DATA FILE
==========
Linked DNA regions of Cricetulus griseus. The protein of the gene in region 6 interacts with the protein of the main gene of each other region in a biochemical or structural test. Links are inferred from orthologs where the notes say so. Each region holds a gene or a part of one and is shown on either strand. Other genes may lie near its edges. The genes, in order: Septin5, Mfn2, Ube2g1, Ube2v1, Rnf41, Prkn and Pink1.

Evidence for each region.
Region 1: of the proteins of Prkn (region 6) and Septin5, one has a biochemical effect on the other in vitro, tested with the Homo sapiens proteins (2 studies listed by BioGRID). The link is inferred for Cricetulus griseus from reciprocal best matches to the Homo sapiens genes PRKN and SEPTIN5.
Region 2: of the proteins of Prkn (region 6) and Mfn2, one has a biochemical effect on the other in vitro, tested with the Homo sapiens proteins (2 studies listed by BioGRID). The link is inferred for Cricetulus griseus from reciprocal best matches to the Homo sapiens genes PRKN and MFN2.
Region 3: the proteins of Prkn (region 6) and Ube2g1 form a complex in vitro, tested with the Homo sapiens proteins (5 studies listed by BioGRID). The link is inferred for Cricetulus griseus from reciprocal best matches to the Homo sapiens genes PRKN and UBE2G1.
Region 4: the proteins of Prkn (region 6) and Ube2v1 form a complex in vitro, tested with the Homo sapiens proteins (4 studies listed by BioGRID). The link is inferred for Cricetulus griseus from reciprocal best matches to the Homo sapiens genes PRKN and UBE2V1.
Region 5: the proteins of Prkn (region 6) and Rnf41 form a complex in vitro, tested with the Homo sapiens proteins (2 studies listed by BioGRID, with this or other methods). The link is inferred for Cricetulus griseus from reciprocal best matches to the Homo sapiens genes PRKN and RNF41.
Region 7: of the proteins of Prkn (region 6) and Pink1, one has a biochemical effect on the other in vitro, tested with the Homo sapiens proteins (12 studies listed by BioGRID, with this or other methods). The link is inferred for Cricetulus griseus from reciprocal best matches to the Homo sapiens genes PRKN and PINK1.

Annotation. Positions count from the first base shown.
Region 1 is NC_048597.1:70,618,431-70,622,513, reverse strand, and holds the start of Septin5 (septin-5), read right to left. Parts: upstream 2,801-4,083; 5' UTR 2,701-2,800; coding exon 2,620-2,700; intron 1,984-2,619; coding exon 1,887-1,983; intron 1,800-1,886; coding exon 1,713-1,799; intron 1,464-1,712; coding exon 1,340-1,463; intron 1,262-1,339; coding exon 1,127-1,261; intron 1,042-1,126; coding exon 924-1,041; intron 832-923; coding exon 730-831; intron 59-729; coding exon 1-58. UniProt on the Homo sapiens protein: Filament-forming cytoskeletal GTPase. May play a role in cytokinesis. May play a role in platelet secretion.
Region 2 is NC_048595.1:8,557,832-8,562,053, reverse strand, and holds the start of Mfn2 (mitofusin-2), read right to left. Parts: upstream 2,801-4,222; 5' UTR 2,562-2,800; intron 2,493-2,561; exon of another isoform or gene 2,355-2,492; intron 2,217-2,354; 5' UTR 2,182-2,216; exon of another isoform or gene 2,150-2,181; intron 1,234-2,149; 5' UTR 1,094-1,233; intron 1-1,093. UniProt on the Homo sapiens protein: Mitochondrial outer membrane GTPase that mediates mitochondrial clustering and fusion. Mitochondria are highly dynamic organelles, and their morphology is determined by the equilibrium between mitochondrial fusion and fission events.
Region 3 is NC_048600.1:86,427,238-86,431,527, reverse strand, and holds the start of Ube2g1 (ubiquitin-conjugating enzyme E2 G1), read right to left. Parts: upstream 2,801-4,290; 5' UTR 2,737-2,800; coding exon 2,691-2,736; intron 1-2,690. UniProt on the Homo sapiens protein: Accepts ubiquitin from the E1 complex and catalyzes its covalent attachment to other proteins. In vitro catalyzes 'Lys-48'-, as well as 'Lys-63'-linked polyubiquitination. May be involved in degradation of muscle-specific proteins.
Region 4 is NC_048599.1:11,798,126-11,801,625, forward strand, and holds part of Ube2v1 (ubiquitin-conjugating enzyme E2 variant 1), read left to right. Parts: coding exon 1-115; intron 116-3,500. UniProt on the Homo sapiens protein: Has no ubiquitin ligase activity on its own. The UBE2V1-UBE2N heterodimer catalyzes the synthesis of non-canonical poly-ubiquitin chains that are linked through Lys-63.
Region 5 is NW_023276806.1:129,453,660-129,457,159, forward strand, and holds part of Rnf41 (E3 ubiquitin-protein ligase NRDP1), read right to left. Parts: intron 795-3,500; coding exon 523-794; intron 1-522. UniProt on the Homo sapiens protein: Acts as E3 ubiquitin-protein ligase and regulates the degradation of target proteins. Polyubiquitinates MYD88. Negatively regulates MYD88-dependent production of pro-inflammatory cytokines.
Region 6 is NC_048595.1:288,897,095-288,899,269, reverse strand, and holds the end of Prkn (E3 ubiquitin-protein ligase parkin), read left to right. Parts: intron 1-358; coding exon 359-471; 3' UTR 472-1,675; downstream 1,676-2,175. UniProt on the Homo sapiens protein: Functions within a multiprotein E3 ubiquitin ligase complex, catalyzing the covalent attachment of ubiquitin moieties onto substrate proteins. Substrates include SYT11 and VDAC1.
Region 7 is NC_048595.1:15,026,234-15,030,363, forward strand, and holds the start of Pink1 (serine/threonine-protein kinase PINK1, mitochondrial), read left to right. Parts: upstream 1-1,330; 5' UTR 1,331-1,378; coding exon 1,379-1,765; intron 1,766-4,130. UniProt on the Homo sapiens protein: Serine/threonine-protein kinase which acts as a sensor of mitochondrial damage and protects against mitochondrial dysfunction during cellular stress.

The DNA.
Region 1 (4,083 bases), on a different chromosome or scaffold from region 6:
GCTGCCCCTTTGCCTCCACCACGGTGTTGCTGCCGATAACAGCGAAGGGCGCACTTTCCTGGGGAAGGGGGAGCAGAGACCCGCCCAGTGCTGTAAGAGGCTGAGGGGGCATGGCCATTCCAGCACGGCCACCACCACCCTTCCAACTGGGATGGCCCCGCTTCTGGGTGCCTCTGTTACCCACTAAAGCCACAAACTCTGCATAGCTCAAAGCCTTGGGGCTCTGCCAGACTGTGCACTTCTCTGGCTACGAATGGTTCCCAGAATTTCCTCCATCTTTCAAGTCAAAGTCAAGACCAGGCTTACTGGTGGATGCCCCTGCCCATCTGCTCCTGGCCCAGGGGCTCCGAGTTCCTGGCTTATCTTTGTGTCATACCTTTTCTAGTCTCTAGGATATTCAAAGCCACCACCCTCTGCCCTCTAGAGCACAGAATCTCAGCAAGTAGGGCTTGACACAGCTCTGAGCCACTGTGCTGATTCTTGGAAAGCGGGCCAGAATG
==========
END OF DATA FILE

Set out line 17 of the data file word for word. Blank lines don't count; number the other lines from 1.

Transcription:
The DNA.